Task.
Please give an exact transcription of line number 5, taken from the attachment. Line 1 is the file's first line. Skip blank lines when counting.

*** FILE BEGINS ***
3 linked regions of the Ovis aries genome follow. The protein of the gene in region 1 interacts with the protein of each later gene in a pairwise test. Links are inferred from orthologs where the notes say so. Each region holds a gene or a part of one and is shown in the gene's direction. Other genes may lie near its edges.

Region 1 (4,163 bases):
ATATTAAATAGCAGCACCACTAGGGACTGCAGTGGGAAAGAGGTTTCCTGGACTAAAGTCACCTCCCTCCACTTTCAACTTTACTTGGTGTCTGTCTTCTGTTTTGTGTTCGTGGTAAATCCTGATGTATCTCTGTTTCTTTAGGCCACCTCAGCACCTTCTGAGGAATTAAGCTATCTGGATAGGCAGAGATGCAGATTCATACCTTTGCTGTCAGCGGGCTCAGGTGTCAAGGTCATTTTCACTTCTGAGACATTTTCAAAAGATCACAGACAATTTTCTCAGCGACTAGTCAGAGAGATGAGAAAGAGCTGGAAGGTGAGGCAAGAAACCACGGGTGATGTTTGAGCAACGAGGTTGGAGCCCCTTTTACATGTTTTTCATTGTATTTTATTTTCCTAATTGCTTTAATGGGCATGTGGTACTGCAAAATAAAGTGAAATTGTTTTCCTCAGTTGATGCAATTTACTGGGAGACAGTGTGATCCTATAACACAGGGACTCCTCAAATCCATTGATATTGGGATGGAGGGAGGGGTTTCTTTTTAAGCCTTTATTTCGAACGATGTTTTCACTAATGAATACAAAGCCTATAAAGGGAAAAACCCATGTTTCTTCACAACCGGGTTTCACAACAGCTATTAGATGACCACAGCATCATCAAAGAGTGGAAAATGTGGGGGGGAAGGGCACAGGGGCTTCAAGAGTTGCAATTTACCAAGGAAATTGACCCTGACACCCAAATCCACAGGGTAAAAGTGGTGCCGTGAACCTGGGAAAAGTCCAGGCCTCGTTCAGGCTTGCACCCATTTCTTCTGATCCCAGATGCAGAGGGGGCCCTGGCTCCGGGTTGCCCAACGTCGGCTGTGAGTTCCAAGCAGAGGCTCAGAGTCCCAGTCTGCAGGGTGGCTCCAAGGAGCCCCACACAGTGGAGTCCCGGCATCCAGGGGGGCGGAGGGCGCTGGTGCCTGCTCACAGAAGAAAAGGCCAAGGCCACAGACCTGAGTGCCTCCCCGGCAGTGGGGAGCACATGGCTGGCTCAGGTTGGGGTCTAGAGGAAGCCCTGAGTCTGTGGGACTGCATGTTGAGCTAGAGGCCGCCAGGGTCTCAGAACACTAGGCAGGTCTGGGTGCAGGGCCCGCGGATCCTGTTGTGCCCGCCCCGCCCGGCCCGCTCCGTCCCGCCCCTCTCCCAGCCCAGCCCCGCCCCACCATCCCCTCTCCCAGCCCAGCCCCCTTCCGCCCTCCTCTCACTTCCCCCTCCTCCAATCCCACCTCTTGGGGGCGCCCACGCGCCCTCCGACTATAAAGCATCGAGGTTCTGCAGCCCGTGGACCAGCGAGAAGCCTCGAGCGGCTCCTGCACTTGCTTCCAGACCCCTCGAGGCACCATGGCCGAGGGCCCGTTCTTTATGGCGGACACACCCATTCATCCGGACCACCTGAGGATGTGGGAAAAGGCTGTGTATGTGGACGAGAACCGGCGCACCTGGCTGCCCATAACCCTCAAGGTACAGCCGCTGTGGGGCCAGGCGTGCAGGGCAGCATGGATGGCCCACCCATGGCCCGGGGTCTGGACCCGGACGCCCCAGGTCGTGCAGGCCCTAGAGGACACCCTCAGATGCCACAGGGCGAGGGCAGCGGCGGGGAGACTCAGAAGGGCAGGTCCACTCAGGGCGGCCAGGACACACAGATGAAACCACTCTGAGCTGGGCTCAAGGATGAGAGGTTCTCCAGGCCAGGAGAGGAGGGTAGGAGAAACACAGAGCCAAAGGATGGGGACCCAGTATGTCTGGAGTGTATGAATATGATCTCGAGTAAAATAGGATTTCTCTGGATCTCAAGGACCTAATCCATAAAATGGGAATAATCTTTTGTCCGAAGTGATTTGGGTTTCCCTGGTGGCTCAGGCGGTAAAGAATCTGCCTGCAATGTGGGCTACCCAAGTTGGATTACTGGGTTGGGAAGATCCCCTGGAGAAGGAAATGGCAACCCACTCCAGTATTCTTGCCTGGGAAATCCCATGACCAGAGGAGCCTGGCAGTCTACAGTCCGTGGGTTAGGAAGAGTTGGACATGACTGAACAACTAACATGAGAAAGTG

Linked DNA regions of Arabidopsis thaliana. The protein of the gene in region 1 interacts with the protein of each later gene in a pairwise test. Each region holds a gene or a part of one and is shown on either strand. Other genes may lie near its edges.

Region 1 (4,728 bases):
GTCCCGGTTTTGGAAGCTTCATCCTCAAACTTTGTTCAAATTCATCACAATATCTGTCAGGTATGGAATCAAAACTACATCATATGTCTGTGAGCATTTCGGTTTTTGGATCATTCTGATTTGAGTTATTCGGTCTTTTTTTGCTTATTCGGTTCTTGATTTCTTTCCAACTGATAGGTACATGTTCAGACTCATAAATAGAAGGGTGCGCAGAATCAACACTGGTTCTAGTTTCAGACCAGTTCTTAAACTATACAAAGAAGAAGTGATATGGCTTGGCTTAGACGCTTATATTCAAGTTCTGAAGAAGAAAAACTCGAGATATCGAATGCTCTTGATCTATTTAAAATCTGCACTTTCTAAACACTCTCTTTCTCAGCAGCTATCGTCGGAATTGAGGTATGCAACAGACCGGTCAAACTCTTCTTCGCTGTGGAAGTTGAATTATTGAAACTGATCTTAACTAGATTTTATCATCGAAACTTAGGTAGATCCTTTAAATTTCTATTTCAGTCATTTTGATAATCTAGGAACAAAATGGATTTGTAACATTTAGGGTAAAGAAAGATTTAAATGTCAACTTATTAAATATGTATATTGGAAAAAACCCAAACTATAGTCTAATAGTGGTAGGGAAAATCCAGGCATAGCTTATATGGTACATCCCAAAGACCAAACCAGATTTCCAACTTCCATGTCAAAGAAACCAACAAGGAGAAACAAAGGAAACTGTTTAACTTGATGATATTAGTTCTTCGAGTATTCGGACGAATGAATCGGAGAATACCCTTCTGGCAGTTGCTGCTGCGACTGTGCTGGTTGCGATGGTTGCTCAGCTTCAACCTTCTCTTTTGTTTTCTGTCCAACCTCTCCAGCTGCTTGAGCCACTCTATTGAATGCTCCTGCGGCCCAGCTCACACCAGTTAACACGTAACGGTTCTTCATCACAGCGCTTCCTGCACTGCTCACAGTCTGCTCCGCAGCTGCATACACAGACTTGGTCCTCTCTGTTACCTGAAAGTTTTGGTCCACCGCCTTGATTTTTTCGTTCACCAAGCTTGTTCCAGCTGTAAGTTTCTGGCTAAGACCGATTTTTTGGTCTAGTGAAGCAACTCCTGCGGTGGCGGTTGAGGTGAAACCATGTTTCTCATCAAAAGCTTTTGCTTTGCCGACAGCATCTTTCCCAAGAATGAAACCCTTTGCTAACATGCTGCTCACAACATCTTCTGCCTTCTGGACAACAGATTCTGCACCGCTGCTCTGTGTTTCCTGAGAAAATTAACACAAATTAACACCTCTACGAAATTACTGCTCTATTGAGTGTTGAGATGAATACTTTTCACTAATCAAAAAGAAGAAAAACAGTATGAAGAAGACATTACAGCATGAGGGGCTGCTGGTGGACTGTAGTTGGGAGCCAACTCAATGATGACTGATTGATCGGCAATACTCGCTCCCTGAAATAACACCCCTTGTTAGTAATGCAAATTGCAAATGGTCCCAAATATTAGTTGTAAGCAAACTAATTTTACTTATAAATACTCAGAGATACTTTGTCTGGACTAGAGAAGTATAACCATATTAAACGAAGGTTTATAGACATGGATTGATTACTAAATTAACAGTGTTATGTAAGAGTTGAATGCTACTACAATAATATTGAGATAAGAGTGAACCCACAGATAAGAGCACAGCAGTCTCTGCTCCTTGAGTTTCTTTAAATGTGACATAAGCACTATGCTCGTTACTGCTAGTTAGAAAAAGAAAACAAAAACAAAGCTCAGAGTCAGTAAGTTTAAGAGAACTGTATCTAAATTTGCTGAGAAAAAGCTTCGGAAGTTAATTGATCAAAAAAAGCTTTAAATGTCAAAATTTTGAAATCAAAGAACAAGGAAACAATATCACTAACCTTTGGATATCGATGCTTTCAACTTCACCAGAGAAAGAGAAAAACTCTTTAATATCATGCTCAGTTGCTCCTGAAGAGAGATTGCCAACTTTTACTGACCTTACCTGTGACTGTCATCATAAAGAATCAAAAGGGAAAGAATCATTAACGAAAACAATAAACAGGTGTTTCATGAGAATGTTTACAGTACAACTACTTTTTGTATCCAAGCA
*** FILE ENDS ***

Region 1 (4,728 bases):